If we cannot turn off the fear, we can be curious about it and put that same brain to work on it. We can make it an object of mindfulness (sati). Where does it come from? How does it work? What does it do? Fear loses some of its power in the face of questions. Eventually, through the cultivation in insight (panna), we can relinquish fear, as well as greed (lobha) and delusion (moha). I believe that fear, most of all, interferes with our ability to care.

When we are curious, I think that we will most often find that we fear a loss of connection, which can also be a loss of self. We wish to remain connected to the people, places, and things we love for our entire lives. We wish to remain connected to a self we can easily identify and constantly reify. Of course, this cannot happen. We will be separated from the people, places, and things we love by change or death (anicca, impermanence) and we ourselves are a constantly changing constellation of aggregates with no fixed identity (anatta, non-self).

We want to spend our time and energy caring for these connections, for this self. They have to be continuously maintained and shored up in the face of inexorable change (anicca). We are afraid of what will happen if they are lost (anatta), so anything that threatens our ability to care for them – physically, mentally, emotionally, spiritually, or socially – is cause for extreme reaction – anger, hate, fear, aversion (dosa). These are all words for the outward variations of the same deep response. I name that thing fear, because that is my strongest manifestation and it is a response to threat, but I am comfortable if some name it otherwise.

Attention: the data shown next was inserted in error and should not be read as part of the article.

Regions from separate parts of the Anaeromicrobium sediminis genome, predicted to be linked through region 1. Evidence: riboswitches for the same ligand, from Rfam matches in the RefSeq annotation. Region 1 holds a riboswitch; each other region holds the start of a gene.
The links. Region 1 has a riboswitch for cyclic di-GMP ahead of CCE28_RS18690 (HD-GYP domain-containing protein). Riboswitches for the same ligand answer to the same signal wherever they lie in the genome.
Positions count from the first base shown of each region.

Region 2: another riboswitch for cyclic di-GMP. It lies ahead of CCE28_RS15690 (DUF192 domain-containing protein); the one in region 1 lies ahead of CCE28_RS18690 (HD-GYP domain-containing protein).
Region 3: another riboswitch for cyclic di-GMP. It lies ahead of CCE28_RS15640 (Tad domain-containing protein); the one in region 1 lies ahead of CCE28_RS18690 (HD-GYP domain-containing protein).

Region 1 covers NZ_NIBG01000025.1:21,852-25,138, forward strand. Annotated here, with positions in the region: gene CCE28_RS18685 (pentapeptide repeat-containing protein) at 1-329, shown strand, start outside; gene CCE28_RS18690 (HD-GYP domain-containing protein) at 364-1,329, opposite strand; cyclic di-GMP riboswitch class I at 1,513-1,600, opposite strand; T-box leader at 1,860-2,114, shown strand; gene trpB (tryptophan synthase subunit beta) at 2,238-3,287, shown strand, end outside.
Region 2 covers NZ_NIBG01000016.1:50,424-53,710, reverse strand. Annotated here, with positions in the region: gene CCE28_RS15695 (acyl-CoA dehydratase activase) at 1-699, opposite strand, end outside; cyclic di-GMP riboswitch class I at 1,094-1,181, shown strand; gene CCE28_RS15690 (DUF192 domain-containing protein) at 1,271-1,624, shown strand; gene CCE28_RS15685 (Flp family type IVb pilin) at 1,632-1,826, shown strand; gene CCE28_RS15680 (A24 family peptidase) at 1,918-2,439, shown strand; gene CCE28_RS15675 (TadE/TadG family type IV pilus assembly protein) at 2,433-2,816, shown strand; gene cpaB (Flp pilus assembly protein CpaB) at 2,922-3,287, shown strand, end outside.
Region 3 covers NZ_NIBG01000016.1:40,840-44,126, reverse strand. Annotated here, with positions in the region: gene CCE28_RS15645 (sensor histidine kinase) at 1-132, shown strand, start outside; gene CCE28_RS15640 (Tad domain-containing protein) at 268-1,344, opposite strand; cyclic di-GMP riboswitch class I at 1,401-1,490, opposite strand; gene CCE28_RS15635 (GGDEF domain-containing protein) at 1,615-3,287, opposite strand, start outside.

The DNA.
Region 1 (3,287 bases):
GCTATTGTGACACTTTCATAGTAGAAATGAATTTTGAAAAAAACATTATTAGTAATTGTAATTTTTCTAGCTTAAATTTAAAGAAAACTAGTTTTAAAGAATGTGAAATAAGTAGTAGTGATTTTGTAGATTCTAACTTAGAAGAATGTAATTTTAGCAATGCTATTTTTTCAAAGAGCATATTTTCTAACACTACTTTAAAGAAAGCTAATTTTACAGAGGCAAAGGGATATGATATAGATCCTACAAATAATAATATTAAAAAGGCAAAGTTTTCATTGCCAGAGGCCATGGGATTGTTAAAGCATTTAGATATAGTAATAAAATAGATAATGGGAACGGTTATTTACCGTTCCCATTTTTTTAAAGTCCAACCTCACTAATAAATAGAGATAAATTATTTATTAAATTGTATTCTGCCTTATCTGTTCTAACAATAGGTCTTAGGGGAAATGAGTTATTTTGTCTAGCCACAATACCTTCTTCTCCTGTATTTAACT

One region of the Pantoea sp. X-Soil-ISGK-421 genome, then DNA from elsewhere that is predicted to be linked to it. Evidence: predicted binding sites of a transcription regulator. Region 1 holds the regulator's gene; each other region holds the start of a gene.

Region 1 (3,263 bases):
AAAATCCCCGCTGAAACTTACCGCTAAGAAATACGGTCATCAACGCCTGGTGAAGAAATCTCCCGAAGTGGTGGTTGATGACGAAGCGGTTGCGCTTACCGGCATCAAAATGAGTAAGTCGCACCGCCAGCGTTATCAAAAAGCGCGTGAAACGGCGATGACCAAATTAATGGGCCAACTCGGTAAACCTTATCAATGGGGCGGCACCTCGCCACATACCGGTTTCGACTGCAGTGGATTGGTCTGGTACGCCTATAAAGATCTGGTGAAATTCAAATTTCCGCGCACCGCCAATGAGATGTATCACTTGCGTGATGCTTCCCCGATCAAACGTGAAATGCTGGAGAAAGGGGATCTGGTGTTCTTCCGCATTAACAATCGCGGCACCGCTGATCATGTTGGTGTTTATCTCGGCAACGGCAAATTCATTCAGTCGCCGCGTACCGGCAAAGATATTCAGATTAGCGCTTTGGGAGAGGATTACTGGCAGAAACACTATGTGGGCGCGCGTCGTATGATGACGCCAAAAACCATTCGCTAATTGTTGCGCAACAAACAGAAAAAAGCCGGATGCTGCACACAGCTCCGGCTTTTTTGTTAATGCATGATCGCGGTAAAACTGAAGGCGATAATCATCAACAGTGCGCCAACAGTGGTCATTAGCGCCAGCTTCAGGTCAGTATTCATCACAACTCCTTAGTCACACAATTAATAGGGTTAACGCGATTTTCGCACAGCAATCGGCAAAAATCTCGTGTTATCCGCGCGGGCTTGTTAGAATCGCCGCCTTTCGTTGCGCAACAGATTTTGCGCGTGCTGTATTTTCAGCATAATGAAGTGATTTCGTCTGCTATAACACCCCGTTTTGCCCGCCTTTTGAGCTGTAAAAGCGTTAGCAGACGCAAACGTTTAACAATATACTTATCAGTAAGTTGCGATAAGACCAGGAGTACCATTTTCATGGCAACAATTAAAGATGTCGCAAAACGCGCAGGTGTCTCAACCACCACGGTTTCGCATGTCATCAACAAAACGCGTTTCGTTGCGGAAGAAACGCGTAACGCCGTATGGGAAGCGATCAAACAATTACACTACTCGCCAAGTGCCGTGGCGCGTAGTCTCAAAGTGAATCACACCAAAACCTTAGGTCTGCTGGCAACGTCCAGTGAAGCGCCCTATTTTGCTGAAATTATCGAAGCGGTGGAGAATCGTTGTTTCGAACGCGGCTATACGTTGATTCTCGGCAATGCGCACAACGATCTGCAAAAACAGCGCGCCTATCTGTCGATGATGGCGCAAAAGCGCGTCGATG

A Better World

When we can start to be brave in the face of our fear, to step out of our worries of how we will care for ourselves and our connections (without actually ceasing to take care), then we can start to build better lives and better relationships. Fear actually hinders connection. It builds walls and barriers for defense, but also for disconnection. Freedom from fear is the freedom to find unlimited connection. More connections help us make a better world.

Better means a world with less suffering (dukkha), a world with more peace, happiness, contentment, wisdom, and equanimity. A better world is one where fewer people are paralyzed into inaction or provoked into harmful actions by fear. A better world is one where more people can be brave enough to take care of one another, to make new connections without the fear of losing old ones. When we take care of one another, we mitigate fear and amplify bravery.

Eventually, when everyone takes care of each other as easily as breathing, then I think we will be able to live in a world that no longer needs bravery because it will no longer have fear. I believe it is possible to live in that world even now (nibbana), though I’m not yet sure quite how to get there. I am convinced I can get there, though, and so can you.

I am convinced of these things. I have watched and tested and waited for a long time to say so because for so long I was not sure and for longer than that I did not have the words. Now I am sure and I have the words.

Take care of each other. Do good and be good. Be brave in the face of fear so that others can be brave. This will make the world a better place. It will make all of us better people, too.